Coexistence for more than two species

One of the main obsessions in the laboratory is to build robust ecological theories for communities composed of many species.
This is especially important in competitive systems—much of our  understanding in this area descends from the analysis of the dynamics of two competitors.
In a new review published this week in Nature, Jonathan Levine, Jordi Bascompte, Peter Adler, and yours truly provide a roadmap for extending these considerations to systems with more than two species.
Interestingly, certain mechanisms, such as higher-order interactions and intransitive competition, can only be studied in high-dimensional systems.
You can read the paper here:

Jonathan M. Levine, Jordi Bascompte, Peter B. Adler & Stefano Allesina
Beyond pairwise mechanisms of species coexistence in complex communities
Nature, 2017

Here’s the “Outlook”:

In this Review, we suggest that coexistence mechanisms that emerge only in systems with more than two competitors exert a largely unexplored control over the maintenance of diversity in species-rich communities. We also highlight that when studying more than two competitors, ecologists necessarily confront an ecological network. However, it remains largely unknown how the structure of the network influences coexistence. The sparseness of evidence results from the intractability of empirically evaluating competition between many species and the technical difficulties that are inherent in tightly coupling theory to data. Despite these challenges, there are compelling reasons to deepen our understanding of these more complex mechanisms of coexistence. Armed with advances in data-driven modelling and network analyses that have been developed for multitrophic systems, ecologists are well-positioned to determine, for at least some species-rich communities, how much of the coexistence results from mechanisms that emerge only in diverse systems. Few other questions in ecology have such great potential to radically shift how we think about the maintenance and fragility of biodiversity.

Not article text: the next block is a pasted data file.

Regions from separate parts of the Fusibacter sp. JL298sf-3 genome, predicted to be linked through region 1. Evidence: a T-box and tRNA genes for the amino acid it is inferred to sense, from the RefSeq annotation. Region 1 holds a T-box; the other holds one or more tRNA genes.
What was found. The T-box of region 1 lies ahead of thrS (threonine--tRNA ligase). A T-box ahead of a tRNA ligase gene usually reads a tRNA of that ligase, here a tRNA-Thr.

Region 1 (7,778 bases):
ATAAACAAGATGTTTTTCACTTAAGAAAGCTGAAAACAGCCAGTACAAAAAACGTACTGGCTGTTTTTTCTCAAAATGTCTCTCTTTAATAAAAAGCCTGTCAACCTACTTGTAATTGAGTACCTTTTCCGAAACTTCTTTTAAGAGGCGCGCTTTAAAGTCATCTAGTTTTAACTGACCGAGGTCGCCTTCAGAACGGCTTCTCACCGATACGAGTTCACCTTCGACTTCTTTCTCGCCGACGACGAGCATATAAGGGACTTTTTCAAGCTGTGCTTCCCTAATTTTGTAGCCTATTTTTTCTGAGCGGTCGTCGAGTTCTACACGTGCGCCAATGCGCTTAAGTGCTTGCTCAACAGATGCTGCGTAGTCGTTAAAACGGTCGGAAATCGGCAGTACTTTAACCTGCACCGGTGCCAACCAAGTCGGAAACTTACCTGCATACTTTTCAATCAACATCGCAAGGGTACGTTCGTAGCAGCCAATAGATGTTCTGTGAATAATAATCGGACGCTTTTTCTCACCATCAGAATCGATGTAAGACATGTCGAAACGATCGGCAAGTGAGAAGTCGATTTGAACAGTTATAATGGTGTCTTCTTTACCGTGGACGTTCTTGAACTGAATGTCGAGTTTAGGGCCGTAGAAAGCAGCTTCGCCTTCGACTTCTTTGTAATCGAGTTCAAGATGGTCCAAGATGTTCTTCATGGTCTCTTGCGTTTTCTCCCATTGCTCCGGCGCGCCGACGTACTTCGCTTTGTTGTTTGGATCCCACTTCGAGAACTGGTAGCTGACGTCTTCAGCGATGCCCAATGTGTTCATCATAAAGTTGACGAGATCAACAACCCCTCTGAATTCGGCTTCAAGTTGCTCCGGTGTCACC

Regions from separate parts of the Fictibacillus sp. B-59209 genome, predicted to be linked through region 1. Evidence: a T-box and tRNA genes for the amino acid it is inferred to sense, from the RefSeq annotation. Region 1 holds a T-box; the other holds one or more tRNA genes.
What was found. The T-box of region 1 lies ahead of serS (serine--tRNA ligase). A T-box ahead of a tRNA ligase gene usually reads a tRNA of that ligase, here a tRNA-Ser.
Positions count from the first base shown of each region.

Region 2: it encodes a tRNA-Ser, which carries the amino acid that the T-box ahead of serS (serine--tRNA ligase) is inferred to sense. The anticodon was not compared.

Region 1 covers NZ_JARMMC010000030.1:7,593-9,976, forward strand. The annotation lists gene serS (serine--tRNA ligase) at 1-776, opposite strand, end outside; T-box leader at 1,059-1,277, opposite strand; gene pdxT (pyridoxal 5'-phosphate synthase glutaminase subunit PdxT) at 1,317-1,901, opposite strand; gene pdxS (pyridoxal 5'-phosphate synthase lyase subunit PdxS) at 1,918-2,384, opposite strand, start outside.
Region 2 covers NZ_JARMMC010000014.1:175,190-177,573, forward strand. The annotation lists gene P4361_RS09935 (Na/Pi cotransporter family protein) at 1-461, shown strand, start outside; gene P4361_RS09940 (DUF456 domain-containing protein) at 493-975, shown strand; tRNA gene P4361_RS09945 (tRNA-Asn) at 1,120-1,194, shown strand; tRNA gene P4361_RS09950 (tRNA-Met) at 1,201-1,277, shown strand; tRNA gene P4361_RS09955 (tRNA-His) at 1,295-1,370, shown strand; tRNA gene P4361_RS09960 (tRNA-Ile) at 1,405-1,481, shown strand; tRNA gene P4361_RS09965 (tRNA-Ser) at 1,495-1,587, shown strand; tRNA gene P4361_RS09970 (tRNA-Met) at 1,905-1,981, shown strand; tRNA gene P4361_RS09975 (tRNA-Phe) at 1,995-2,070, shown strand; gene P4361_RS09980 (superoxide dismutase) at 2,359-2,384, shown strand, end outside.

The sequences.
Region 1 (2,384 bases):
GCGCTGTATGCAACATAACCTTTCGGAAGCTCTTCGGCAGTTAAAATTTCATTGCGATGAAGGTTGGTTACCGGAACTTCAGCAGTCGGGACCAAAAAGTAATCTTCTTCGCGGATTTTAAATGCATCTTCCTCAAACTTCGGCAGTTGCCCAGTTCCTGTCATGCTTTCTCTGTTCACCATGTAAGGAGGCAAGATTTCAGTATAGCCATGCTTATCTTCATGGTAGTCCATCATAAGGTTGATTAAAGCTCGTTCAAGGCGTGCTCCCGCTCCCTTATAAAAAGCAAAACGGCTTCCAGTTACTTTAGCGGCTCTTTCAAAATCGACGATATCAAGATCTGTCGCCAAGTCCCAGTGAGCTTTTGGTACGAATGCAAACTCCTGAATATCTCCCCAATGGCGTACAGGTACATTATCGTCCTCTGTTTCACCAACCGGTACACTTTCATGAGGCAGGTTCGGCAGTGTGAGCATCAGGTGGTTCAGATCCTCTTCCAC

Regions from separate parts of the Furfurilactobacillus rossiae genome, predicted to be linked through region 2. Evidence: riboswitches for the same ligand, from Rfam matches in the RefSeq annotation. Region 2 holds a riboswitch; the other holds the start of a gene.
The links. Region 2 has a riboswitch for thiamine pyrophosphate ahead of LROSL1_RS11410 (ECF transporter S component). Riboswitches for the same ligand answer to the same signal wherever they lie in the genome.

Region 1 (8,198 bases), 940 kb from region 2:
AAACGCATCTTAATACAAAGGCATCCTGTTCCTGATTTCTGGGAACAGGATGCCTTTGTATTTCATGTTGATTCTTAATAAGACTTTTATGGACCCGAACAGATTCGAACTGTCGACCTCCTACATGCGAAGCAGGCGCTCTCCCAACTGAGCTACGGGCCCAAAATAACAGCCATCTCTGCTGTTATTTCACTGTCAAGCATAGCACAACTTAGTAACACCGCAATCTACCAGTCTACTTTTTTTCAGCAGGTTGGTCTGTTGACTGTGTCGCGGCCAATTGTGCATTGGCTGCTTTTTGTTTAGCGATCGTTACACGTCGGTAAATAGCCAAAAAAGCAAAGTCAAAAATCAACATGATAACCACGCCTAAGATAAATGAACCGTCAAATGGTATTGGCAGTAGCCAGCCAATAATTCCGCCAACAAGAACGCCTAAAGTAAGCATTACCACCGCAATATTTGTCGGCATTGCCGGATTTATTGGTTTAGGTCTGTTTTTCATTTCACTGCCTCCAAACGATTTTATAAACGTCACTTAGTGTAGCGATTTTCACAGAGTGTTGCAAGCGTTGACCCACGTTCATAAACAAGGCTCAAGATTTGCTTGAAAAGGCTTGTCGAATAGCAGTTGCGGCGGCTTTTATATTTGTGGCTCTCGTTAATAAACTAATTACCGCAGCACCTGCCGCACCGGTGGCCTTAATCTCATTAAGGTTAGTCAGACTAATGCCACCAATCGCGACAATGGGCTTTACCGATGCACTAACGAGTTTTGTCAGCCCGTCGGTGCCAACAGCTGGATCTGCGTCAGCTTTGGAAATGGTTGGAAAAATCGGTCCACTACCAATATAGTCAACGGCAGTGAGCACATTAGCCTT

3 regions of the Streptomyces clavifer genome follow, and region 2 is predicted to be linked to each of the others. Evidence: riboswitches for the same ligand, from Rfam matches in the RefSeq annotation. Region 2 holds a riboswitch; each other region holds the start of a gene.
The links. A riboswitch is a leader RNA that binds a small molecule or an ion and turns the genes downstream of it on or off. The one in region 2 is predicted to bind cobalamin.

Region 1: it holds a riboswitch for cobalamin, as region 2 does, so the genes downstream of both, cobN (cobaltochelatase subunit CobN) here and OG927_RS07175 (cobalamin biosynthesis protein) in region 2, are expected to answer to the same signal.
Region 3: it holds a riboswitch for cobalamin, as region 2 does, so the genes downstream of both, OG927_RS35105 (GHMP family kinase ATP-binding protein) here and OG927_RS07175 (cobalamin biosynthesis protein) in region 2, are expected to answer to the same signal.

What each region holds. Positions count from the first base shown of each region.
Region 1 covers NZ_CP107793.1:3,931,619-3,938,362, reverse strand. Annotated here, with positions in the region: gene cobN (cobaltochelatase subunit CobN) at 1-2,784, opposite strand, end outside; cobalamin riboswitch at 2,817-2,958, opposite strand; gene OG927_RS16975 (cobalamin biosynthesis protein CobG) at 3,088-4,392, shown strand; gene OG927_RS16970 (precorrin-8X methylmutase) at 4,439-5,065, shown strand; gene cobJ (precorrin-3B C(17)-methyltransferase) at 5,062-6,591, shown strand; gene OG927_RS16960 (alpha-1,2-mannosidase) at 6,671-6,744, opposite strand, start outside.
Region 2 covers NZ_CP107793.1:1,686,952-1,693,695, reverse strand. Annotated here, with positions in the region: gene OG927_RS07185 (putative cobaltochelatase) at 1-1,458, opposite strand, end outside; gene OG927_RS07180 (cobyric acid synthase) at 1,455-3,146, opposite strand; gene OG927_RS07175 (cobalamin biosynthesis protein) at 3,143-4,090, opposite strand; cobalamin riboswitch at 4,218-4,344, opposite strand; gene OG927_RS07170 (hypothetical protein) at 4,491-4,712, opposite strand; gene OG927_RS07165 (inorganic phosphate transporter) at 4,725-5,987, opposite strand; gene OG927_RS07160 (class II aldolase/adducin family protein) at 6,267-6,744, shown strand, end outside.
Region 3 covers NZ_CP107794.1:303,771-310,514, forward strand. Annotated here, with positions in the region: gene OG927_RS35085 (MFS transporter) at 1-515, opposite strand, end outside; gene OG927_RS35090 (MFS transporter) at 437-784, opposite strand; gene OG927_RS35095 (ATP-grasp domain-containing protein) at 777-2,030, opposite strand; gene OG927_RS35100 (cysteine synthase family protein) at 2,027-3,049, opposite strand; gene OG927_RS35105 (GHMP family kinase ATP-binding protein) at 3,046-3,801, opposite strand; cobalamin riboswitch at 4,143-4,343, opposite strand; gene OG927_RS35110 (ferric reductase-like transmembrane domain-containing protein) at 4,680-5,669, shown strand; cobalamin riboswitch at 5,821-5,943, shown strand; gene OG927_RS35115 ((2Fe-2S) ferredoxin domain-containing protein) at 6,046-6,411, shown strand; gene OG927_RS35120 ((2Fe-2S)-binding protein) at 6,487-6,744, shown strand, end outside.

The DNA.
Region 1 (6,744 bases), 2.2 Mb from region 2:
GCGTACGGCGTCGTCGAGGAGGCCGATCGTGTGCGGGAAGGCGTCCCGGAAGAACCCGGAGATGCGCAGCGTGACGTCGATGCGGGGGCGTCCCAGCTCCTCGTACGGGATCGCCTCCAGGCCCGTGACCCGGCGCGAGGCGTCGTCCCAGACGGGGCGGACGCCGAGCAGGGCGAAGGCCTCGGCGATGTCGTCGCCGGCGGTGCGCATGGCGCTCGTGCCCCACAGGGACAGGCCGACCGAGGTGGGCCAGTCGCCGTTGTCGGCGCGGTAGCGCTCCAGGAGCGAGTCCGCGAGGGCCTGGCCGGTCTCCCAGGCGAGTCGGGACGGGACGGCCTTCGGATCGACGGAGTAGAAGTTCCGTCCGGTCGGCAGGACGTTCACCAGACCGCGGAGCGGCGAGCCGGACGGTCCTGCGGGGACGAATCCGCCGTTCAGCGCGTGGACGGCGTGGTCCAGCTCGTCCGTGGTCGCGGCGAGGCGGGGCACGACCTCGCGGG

15 years in science

Hard to believe, but I’ve been working in science for fifteen years! Many things have happened since I started my PhD in Antonio Bodini’s lab in Parma, but I still have fun doing my job, and I am extremely grateful for the fantastic students, postdocs and colleagues who have been working with me through the years. The anniversary calls for a song!

studying large matrices and their eigenvalues
teaching to code and to despise p-values
watching your students give excellent talks
these are a few of my favorite things

reviewing good papers that are bright and novel
writing nice code to implement a new model
having a coffee with my lab and friends
these are a few of my favorite things

finding a method to do something crazy
I will keep searching until I turn lazy
sending proposals before they are due
these are a few of my favorite things

when the grant bites
when reviews sting
when I’m feeling mad
I simply remember my favorite things
and then I can start over

Last week, I was at the National Gallery in DC, and I’ve stumbled upon the painting that is featured as the first slide of most of my talks. I think it’s a perfect metaphor of science: the reality is out there, we have a small window to observe it, and we want to compose a simplified picture to understand what is going on. May I’ll still be happy to peer through the window in 2032!

Me and one of my favorite paintings!
Me and one of my favorite paintings!

Tips jar

In lieu of a laboratory meeting, we typically chat over coffee at the Smart Museum of Art every morning. Recently, they introduced a “vote with your tips” mechanism in which you can choose between two alternative tip jars. On Jacopo’s birthday, these were the options:

IMG_20160722_092846

Looking for a postdoc

With Gyuri leaving for Sweden, the laboratory is short of a postdoc. I am therefore looking for a new postdoc who could start in late 2016 or early 2017. Here below I past the ad I am circulating.